Monday, October 14, 2013

Eid al-Adha tough time for Indian cattle traders

Cattle for Muslim festival of sacrifice

MALEGAON, India (AA) – Rafique Ansari, a 38-year-old small-time textile trader, is not a happy man.
For the past four years, he has worked as a seasonal cattle trader for one month before the Eid al-Adha, a Muslim religious feast that marks the climax of the annual Hajj pilgrimage.
This year, however, it's been especially hard for him to sustain his small business.
"Local police have seized four bulls, along with the transportation vehicle I hired," Ansari told Anadolu Agency in Malegaon, a Muslim-majority textile town some 300km north of Mumbai.
He added that police had accused him of flouting cattle-protection regulations.
As a rule, Indian cattle traders must fulfill three criteria for buying cattle for sacrifice. They must procure a receipt from a government-approved cattle agency, a medical certificate stating the cattle is unfit for farming, and a vehicle license for transporting the cattle.
Ansari bought his four bulls from a Hindu farmer in Zahirabad, a municipality in the Medak district of the southern Indian state of Andhra Pradesh.
He failed, however, to produce the receipt or the medical certificate.
"Since I bought the cattle from an individual it was difficult to produce the required documents," Ansari explained.
The farmer, he said, had not been willing to go through the "painful" and "lengthy" bureaucratic procedures required to obtain the needed documents.
"The farmer sold me the cattle at a discount," admitted an embarrassed Ansari. "Now I'm paying the price of that discount."
Malegaon has a population of about 700,000, of which at least 70 percent are Muslim.
So far this year, police have seized at least 150 bulls and 22 vehicles for allegedly transporting the cattle illegally.
The estimated combined worth of the seized cattle and vehicles stands at close to 5 million rupees (roughly $84,000).
The seized cattle have been kept at the premises of the local Gao Raksha Samiti (Cow Protection Organization), a right-wing Hindu organization devoted to cow protection.
A trader, wishing not to be named, questioned the choice of the venue for the impounded cattle.
"The Gao Raksha Samiti is an extended arm of the police," he fumed.
According to a top police official, however, the arrangement is only temporary.
"Malegaon Corporation does not have any such facility, so we are forced to keep the cattle there," he told AA, requesting anonymity.
Religious Hindus, for whom cows are sacred, are opposed to the slaughter of the animals.
There is no federal law forbidding cow-slaughter in India, but most Indian states have state laws prohibiting the practice.
Political commentator Mustafa Khan questioned the rationale behind rules that only not-so-healthy cattle could be sacrificed for Eid al-Adha.
"I am personally of the opinion that only healthy bulls should be sacrificed on Eid, as Islam commands," he told AA.
-Greasing palms-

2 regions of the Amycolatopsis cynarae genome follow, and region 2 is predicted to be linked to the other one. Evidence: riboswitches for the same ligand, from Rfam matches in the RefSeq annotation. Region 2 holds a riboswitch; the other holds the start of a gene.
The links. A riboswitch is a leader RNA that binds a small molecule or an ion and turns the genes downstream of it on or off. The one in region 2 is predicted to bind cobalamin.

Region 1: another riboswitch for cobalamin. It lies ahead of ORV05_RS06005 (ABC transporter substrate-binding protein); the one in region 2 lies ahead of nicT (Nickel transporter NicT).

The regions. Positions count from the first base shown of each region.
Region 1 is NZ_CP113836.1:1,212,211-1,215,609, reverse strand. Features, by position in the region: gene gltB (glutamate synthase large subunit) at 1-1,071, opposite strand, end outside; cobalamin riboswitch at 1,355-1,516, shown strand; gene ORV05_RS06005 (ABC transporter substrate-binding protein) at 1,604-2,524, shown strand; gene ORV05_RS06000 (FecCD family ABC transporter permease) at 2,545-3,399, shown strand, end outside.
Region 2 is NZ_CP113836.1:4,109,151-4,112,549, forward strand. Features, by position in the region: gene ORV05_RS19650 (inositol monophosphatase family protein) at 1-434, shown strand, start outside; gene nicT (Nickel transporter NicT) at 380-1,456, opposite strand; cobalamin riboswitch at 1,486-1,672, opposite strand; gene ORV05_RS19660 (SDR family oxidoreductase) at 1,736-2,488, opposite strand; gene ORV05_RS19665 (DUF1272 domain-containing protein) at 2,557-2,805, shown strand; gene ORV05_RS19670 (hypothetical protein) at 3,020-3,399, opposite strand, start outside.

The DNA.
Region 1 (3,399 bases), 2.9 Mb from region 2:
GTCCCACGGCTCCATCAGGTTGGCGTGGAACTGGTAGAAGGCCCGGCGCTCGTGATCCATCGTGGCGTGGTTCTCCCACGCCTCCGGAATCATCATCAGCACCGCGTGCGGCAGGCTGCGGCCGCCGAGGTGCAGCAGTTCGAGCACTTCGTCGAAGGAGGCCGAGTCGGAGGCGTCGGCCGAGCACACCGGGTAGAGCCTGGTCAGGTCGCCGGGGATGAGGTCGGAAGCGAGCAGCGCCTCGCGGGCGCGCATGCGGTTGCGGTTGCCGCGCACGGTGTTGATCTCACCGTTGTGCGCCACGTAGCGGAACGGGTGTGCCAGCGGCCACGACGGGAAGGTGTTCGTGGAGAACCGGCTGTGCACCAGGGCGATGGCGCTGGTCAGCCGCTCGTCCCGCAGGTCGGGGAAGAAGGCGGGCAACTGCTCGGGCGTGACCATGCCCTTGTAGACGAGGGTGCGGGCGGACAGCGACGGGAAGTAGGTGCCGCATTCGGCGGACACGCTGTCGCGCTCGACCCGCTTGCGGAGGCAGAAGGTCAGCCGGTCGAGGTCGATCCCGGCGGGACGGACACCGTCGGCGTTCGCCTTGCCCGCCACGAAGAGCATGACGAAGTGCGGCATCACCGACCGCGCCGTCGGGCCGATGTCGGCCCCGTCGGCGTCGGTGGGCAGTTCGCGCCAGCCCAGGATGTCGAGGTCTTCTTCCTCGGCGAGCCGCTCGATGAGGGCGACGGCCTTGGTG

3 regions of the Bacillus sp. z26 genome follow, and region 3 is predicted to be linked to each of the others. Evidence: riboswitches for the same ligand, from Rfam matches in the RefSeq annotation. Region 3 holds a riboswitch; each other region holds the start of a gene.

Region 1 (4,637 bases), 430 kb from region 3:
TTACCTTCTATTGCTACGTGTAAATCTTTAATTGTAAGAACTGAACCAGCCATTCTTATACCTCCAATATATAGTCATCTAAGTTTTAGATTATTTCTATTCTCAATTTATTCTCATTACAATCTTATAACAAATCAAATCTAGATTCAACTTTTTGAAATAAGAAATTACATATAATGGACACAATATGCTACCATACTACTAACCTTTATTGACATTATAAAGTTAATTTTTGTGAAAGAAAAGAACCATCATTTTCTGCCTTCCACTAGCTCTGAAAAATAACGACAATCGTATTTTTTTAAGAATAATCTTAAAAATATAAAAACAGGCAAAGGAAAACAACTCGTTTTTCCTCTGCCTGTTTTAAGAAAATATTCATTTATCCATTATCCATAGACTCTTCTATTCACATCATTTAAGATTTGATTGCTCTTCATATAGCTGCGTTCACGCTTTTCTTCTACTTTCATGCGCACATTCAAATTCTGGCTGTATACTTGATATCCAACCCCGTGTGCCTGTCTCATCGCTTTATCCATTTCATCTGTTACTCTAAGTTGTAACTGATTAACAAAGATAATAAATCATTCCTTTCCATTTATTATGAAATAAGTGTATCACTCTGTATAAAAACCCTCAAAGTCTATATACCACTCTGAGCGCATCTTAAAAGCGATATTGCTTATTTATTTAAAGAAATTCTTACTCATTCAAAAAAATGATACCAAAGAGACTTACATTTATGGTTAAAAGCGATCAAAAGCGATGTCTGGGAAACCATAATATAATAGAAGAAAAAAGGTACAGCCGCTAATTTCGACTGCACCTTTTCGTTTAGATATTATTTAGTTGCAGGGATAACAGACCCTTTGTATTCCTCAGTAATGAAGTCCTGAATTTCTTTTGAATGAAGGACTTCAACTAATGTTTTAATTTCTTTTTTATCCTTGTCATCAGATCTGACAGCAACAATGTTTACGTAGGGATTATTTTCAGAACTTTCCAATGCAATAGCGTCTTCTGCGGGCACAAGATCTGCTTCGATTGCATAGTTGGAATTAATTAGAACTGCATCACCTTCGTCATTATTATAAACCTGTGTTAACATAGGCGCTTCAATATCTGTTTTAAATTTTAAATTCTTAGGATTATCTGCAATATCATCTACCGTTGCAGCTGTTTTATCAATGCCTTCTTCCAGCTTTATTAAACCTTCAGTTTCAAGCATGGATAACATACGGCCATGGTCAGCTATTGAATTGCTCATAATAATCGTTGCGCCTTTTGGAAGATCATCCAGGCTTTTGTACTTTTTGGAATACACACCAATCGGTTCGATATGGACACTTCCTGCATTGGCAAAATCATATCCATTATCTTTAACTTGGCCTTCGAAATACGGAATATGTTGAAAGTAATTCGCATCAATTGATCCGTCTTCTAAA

Dozens of Indian Muslims have been lured by the potential profits to be made from seasonal cattle trading.
Irfan Shaikh, a small-time businessman who deals in sweets, has been in the seasonal cattle trading business for a decade.
To avoid any inconvenience, Shaikh always buys his cattle in advance.
"Every year, the police step up the vigil, so it's always wise to buy at least two months in advance," he told AA.
When asked whether this meant he was not fulfilling the government's criteria for purchasing cattle, he answered with a smile.
"Law-enforcement agencies only check the documents during this season," he replied.
Shaikh is a free market advocate, believing that no one should intervene in business between two private individuals.
"The agencies should enforce the rules throughout the year if they really care for the law," he argued.
Unlike seasonal cattle traders, professional cattle traders know how to survive in this cutthroat business.
Mustaqeem Khan, a former butcher, now works as a fulltime cattle trader.
According to Khan, one must build a network extending from the point of purchase to the point of sale.
"It's a matter of good networking and a little knowledge of geography," he told AA.
The distance between Zahirabad and Malegaon is at least 600km.
Khan claims there is rampant corruption in the cattle trade; that it is almost impossible to transport cattle without "greasing the palms" of law-enforcement agencies.
"At every check-post, one has to loosen the purse strings to avoid any trouble," he said.
Khan said that such corruption usually spikes during the Eid al-Adha.
"With so much demand for healthy bulls and limited supply during the season, corruption is bound to rise," he explained.
The senior police official, for his part, denied the allegation.
"We are very actively cooperating with cattle traders to make sure that Eid passes smoothly," he told AA. "Don't you see the number of bulls being brought to Malegaon?"
Prices for the sacrificial animals have risen sharply with the recent police seizures. A mid-sized bull, for example, is currently priced at 24,000 rupees (roughly $400).
Cattle traders, meanwhile, are capitalizing on the price hike to realize quick profits.
Ansari, whose four seized bulls will be released after Eid, expects to incur major losses this year.
"There is no other option but to face the loss this year," he lamented. "Next year, I will be careful about the required documents."

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